[dropcap style=”font-size:100px; color:#992211;”]H[/dropcap]istory, as Joyce’s Stephen Dedalus put it, ‘is a nightmare from which I’m trying to awake’.
Living through it is no less of a challenge, but at least affords the protagonist some sort of mobility. Such were the attempts of artist Wolfgang Paalen to escape history and reshape experience from the unlikely location of Mexico City during the Second World War.
Paalen wasn’t alone. From the outbreak of hostilities, artists based in Europe were faced with the decision to contribute to the war effort of their home (or adopted) countries in the conventional way, or to flee, and make their contribution through their art. Mexico City drew a cluster, in large part due to Frida Kahlo’s invitation, endorsement and hospitality.
Hindsight allows us something of a sneer, brandishing our imaginary white feathers with the confidence of those who have never faced world war (or if we did, were too young to make decisions as it played out). Given that the focus of 1930s European art was Paris, the option of heroic resistance from a European theatre of operations was restricted at any rate.
The leafy suburbs of a Mexico City as yet unsullied by the air pollution and overpopulation of the post-war era offered a triple whammy of advantages to artists: safe, bathed in abundant light, and above all, cheap. The city proved a nexus of artistic, musical and bohemian types, each with their own personal, professional, and often manifesto-stated motivations to follow (up to and including the exiled Bolshevik, Leon Trotsky). Wolfgang Paalen’s approach was to found and publish a periodical, showcasing the works and methodology of his own favoured group of Mexico-based artists. The imprint, entitled DYN, chronicled an art movement Paalen struggled to define, exactly, but which coexisted grudgingly with the competing movements of the time. Paalen, on his part at least, felt a fierce rivalry with the surrealist movement, particularly André Breton, and Breton’s New-York-based periodical: VVV.
That rivalry seems to have spurred Paalen throughout the lifespan of DYN. Strategies familiar to the modern blogger will be familiar in Paalen’s inclusion of established artists in the pages of the magazine (pitched as if it were DYN recognising their importance, rather than they who were lending credibility to the imprint), and in his practice of writing under pseudonym in the hopes of seeming to lead an artistic movement with more disciples than was actually the case.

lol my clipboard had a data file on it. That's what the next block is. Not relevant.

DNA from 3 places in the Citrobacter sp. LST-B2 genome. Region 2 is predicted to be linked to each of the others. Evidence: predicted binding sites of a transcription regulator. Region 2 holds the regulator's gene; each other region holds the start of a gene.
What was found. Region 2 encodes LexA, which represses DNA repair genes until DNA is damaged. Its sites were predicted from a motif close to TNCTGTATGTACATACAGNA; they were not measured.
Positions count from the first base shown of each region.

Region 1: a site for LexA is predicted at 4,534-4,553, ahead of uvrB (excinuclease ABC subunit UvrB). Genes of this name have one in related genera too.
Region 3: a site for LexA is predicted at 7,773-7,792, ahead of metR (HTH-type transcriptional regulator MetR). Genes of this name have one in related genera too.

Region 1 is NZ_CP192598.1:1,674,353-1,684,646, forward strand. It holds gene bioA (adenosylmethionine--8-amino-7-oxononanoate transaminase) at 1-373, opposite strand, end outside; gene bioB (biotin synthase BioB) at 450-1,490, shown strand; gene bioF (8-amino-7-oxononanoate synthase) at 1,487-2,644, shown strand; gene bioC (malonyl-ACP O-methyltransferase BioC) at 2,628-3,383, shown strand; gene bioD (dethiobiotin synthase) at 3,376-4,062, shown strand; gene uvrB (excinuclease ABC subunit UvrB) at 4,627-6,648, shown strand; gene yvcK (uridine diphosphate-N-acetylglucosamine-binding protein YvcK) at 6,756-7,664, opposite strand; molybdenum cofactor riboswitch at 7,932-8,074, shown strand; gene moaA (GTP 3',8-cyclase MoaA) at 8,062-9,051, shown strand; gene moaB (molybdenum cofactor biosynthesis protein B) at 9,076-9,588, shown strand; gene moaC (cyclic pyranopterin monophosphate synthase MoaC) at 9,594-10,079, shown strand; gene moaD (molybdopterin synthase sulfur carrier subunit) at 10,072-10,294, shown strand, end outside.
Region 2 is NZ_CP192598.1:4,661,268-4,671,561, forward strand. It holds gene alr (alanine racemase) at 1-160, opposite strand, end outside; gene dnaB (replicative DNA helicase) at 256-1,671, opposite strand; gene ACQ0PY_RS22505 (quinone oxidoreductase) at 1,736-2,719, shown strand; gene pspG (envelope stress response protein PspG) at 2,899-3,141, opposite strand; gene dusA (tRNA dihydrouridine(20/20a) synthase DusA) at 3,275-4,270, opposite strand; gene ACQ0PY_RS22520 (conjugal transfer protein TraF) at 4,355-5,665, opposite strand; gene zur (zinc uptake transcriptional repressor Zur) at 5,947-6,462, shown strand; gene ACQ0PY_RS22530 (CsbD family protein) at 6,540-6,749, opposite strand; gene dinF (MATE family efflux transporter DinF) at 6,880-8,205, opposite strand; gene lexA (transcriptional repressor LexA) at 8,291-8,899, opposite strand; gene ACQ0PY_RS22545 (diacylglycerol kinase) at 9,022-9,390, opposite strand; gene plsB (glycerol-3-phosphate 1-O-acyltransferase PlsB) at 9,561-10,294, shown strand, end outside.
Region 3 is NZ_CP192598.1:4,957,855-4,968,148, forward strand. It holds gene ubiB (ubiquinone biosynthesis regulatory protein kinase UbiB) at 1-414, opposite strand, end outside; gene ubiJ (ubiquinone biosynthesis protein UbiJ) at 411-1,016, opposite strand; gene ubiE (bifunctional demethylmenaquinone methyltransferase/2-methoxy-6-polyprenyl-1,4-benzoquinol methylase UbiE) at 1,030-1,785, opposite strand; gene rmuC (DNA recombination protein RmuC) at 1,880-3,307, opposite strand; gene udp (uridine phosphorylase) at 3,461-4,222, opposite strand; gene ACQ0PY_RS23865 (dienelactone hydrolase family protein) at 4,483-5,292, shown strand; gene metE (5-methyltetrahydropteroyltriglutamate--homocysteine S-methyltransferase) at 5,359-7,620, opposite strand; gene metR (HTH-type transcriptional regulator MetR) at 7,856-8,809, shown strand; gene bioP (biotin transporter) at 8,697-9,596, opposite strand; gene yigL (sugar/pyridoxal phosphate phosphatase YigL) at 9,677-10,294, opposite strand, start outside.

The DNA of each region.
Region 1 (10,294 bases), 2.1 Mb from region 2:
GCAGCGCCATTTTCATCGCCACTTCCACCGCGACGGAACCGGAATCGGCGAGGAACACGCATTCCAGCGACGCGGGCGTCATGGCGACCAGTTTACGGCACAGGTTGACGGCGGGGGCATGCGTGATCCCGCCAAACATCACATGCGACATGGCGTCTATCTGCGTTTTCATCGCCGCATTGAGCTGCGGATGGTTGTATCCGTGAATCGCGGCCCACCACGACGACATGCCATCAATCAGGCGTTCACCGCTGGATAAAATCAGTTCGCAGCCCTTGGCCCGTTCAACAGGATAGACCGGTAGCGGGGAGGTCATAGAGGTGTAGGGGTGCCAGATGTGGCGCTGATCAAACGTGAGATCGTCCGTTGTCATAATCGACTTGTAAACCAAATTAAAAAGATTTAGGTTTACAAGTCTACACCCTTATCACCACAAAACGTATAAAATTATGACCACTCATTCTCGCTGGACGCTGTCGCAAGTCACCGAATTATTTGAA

Achieving prominence and dominance in the visual arts has long been an exercise in narrative-control, self-promotion and marketing. Ultimately, the artist is in the position where he must make a decision; should the demands of the publicity machine influence the nature of the artworks produced, or should the opposite apply? Grand gestures such as publicly taking one’s lobster for a walk or declaring mass murder as the ultimate expression of an artistic movement (both associated with the surrealists) do not occur in a vacuum of publicity. The degree to which notoriety-courting is the primary motivation for such stunts is subject to interpretation, and depends on how cynical the observer is feeling on any given day, but a little public outrage rarely harmed an artist (with the possible exception of Caravaggio).
Paalen, though, played a poor media game. And yet, his credentials as a tortured artist, for what little those are worth, were exemplary. Dead by his own hand in his mid-forties , doomed to the shadows by the brighter light of lesser talents, driven to ascetic privation in a log cabin in the Canadian wilderness, where he grew wild-eyed, hairy, and learned the ways of indigenous peoples… the screenplay writes itself. But such traits do not bend well to the intensely social pursuit of producing a magazine. Paalen was no Frank Dunphy or Ezra Pound, and while his editorial vision was as exacting as his artistic intent, it takes a whole lot more schmooze to launch a glossy than that.
That said, DYN traces a coherent train of thought in Paalen’s move away from surrealism towards an all-encompassing aesthetic of science and art. The rumours of atomic bomb-building from 1942 onwards, as well as new work on wave theory being published and presented by Erwin Schrödinger, offered Paalen the basis for a personal manifesto based on new modes of thought.